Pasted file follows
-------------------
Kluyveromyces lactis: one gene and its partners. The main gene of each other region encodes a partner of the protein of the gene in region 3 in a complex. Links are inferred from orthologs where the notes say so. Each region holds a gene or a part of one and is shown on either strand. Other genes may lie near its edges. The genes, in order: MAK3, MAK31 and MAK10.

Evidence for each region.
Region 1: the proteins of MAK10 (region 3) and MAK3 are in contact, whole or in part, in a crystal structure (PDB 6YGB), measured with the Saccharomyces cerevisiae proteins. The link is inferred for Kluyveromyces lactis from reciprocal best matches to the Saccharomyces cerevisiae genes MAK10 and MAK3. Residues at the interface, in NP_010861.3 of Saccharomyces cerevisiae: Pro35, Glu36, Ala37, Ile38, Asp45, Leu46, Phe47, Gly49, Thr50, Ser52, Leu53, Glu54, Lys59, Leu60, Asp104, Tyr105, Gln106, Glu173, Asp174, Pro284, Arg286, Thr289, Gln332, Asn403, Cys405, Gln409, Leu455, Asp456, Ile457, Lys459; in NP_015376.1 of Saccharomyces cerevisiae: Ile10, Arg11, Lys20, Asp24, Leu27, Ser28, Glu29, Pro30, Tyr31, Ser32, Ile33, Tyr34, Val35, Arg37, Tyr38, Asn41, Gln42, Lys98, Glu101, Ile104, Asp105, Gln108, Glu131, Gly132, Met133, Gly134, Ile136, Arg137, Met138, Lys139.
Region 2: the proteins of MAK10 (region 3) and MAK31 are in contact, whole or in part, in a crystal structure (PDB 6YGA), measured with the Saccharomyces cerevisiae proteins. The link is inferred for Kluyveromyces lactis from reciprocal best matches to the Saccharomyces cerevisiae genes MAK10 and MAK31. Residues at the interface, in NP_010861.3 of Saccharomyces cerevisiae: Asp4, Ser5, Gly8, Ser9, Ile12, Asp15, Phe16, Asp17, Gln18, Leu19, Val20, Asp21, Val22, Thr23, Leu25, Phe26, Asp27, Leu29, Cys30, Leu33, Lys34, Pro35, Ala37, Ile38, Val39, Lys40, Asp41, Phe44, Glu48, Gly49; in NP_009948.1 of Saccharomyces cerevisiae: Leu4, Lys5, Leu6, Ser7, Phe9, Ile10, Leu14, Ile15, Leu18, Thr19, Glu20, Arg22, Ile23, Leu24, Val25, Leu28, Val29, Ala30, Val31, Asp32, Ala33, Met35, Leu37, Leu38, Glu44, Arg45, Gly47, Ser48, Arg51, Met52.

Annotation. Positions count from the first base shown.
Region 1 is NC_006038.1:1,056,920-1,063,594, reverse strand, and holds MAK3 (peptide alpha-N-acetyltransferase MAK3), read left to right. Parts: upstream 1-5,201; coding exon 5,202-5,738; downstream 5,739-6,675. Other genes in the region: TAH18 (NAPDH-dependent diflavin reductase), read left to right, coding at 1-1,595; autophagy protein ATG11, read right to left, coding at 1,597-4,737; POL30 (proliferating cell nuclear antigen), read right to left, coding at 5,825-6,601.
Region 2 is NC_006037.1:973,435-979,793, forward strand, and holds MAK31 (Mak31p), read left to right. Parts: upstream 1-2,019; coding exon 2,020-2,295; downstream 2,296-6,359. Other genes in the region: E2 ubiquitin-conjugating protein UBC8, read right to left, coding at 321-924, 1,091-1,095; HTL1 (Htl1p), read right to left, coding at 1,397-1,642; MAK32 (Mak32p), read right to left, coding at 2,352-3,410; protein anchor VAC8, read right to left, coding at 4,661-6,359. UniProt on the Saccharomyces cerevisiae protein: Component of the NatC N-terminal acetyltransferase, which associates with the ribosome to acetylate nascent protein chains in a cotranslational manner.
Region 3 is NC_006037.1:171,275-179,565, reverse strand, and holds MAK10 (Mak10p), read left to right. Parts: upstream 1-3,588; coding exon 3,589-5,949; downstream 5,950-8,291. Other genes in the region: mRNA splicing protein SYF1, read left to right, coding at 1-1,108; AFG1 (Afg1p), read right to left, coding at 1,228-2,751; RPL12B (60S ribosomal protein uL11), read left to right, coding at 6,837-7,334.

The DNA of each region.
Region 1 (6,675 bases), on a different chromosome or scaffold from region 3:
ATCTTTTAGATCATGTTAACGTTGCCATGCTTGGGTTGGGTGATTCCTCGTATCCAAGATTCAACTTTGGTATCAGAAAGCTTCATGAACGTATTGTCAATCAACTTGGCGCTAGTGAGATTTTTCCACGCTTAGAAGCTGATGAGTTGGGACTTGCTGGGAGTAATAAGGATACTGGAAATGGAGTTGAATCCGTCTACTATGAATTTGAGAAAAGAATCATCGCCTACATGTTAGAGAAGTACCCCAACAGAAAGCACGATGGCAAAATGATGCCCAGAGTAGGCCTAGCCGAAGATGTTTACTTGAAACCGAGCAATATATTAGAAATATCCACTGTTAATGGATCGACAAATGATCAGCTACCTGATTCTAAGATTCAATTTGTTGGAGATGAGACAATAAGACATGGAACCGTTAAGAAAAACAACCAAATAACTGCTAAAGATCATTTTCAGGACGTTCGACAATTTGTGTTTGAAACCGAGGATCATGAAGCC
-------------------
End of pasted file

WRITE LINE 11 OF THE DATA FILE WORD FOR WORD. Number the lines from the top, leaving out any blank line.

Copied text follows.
ATCTTTTAGATCATGTTAACGTTGCCATGCTTGGGTTGGGTGATTCCTCGTATCCAAGATTCAACTTTGGTATCAGAAAGCTTCATGAACGTATTGTCAATCAACTTGGCGCTAGTGAGATTTTTCCACGCTTAGAAGCTGATGAGTTGGGACTTGCTGGGAGTAATAAGGATACTGGAAATGGAGTTGAATCCGTCTACTATGAATTTGAGAAAAGAATCATCGCCTACATGTTAGAGAAGTACCCCAACAGAAAGCACGATGGCAAAATGATGCCCAGAGTAGGCCTAGCCGAAGATGTTTACTTGAAACCGAGCAATATATTAGAAATATCCACTGTTAATGGATCGACAAATGATCAGCTACCTGATTCTAAGATTCAATTTGTTGGAGATGAGACAATAAGACATGGAACCGTTAAGAAAAACAACCAAATAACTGCTAAAGATCATTTTCAGGACGTTCGACAATTTGTGTTTGAAACCGAGGATCATGAAGCC